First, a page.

The US Director of National Intelligence has said he did not know what happened in the one-on-one meeting in Helsinki between US President Donald Trump and Russian President Vladimir Putin.

Republicans and Democrats in Congress are seeking answers on what agreements Mr Trump may have reached with Mr Putin in their two-hour meeting on Monday in which they were accompanied only by their interpreters.

The White House has faced an uproar over several issues from the summit, including Mr Trump's failure to confront Mr Putin over US intelligence agencies' findings that Russia meddled in the 2016 US election and Mr Putin's proposal that Russian authorities be allowed to question US citizens.

"Well, you're right, I don't know what happened at that meeting," Dan Coats said at the Aspen Security Forum in Colorado.

"I think as time goes by, and the president has already mentioned some things that happened in that meeting, I think we will learn more. But that is the president's prerogative," Mr Coats added.

He also learned of Mr Trump's decision to invite Mr Putin to Washington for a second meeting this autumn while he was being interviewed at the Aspen forum.

"OK," he said to laughter. "That's going to be special."

On the prospect of Mr Trump and Mr Putin holding another one-on-one meeting with only their interpreters, Mr Coats said: "I would look for a different way of doing it.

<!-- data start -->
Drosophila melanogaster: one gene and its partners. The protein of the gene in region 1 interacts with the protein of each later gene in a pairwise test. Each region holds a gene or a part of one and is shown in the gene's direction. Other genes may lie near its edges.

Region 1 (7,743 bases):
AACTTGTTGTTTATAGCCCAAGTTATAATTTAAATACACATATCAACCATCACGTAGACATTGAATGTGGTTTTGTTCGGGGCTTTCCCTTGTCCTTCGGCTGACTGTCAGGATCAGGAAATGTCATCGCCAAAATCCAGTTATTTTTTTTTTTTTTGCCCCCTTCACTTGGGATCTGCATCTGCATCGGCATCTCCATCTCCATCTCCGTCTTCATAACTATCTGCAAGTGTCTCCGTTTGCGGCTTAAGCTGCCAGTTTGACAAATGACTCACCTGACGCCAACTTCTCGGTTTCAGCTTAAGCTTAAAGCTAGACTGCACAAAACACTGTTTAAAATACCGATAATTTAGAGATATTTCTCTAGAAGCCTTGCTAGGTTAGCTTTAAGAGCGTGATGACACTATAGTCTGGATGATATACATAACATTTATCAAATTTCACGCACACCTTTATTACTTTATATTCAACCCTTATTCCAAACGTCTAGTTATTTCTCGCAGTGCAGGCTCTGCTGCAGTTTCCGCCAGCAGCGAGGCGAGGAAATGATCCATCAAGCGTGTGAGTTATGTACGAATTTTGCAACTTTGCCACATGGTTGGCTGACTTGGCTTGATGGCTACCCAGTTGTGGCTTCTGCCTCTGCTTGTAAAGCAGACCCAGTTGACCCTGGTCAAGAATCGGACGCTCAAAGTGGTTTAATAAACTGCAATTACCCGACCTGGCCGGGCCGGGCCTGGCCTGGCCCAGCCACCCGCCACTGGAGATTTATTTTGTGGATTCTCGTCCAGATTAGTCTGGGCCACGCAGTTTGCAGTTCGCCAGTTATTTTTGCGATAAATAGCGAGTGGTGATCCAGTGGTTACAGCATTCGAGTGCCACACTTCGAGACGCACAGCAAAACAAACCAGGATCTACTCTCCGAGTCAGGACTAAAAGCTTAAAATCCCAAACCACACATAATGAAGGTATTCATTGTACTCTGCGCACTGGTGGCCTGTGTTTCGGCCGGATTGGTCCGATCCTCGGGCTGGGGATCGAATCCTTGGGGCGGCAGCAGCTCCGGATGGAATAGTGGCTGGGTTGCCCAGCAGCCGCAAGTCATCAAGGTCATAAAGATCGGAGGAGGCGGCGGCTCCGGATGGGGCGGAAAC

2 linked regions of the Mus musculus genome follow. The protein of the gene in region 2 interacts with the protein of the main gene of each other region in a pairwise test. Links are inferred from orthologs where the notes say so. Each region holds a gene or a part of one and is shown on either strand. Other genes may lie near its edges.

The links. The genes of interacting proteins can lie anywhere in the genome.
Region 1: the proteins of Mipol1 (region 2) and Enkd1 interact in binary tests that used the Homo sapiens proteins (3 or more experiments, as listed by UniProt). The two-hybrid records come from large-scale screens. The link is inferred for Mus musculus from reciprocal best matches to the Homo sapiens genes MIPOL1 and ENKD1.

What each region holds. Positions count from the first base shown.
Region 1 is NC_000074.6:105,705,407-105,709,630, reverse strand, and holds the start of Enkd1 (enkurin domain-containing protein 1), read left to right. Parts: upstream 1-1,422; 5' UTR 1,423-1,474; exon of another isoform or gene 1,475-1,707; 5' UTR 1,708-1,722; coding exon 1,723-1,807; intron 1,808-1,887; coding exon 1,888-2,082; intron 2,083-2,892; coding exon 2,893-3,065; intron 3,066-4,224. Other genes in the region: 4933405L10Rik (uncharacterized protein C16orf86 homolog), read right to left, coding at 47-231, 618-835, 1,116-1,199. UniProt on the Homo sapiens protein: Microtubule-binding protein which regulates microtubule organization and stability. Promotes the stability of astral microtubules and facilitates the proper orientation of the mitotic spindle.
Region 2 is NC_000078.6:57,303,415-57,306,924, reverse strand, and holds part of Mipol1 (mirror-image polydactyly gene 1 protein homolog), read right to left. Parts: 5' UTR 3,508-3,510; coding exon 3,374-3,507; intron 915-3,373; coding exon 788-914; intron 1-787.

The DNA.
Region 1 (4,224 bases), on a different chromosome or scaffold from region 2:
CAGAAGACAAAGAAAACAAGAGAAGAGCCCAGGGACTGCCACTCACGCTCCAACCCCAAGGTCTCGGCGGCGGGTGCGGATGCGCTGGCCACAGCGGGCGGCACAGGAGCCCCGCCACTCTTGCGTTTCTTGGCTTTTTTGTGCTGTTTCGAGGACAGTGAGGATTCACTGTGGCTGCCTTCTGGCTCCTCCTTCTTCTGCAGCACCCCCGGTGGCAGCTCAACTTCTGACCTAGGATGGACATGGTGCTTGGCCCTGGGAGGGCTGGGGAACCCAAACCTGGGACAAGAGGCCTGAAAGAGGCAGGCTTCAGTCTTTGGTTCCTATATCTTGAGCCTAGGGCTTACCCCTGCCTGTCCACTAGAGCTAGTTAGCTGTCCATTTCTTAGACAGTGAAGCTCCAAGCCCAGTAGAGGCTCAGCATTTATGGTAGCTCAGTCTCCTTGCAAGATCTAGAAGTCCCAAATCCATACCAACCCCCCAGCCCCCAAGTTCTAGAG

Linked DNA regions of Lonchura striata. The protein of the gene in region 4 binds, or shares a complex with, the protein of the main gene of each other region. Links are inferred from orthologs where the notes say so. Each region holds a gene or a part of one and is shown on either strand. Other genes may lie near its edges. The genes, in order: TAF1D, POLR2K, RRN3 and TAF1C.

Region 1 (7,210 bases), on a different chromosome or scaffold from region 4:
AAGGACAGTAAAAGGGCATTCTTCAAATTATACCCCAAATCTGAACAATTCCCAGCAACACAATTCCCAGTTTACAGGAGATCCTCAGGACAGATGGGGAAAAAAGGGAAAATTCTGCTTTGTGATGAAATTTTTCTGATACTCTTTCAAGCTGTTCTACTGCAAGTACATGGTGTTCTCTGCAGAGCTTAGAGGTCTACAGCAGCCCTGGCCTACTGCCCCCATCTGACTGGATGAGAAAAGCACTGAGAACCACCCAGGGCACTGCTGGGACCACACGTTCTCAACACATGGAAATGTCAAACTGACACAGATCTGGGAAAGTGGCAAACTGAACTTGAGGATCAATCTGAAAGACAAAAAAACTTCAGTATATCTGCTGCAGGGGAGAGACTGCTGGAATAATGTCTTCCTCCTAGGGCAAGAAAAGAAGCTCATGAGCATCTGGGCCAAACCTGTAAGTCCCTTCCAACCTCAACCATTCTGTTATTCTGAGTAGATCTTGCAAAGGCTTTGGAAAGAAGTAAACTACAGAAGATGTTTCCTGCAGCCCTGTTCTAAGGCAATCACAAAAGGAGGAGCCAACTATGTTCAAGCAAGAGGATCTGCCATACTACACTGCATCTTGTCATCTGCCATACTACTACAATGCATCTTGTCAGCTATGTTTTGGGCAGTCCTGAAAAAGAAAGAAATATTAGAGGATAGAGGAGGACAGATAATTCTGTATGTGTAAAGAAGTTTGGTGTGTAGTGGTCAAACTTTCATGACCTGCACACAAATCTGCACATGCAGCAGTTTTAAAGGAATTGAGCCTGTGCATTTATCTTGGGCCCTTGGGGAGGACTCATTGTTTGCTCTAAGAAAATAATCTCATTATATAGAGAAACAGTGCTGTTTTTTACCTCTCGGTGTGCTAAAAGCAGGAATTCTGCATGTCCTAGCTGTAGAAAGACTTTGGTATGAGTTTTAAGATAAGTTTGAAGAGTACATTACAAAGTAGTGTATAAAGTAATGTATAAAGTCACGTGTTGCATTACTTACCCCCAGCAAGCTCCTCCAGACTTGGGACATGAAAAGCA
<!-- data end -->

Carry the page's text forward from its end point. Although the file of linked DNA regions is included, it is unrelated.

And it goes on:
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Russia is ready to discuss the proposed new meeting between the two leaders, the Interfax news agency cited Russia's ambassador to the United States, Anatoly Antonov, as saying.

At a post-summit news conference with Mr Putin in Helsinki, Mr Trump responded to a question about Russian meddling in the 2016 US presidential election by casting doubt on the findings of his own intelligence agencies and denouncing the "stupidity" of US policies.


Mr Coats immediately responded on Monday by releasing a statement firmly supporting US assessments that Russia was involved in "ongoing, pervasive efforts to undermine our democracy".

Asked about what he thought when he heard Mr Trump's statements at Helsinki, Mr Coats said: "Well, my thoughts there were that I believed that I needed to correct the record for that.

"Obviously, I wished he had made a different statement, but I think that now that has been clarified."

Mr Trump then said on Tuesday that he misspoke during the news conference and accepted the intelligence agencies' conclusions.

He has called the summit "a great success," but he has been vague about what he discussed with Mr Putin.